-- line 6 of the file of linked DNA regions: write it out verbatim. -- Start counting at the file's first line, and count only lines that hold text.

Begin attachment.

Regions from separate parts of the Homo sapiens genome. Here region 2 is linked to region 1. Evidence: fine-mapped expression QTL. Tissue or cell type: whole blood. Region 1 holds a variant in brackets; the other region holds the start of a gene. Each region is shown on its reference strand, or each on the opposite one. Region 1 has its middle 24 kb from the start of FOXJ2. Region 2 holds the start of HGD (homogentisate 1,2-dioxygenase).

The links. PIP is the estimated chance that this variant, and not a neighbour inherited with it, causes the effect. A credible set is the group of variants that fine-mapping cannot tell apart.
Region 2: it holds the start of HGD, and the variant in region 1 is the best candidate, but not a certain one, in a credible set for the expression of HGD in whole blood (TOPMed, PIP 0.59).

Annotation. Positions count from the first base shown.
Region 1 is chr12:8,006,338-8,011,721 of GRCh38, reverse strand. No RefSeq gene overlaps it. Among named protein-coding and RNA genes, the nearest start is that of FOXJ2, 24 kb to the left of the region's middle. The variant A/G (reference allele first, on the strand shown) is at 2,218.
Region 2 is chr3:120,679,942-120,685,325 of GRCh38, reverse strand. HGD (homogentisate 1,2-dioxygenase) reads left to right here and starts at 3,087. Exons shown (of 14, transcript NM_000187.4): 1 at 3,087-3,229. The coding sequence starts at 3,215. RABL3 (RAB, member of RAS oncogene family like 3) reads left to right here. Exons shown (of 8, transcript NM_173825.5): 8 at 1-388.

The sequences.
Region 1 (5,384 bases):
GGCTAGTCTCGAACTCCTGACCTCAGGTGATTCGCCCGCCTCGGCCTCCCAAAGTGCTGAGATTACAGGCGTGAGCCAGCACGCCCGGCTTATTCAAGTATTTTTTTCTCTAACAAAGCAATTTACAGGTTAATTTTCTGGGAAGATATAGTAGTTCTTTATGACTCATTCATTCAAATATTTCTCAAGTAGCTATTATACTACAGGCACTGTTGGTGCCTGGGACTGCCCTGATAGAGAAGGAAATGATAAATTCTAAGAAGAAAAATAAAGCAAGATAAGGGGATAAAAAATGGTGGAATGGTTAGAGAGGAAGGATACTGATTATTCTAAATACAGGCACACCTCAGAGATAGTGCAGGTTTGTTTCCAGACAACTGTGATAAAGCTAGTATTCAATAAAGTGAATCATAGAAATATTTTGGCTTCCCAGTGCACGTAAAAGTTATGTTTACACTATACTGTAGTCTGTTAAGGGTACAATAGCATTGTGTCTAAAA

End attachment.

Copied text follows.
Region 2 is chr3:120,679,942-120,685,325 of GRCh38, reverse strand. HGD (homogentisate 1,2-dioxygenase) reads left to right here and starts at 3,087. Exons shown (of 14, transcript NM_000187.4): 1 at 3,087-3,229. The coding sequence starts at 3,215. RABL3 (RAB, member of RAS oncogene family like 3) reads left to right here. Exons shown (of 8, transcript NM_173825.5): 8 at 1-388.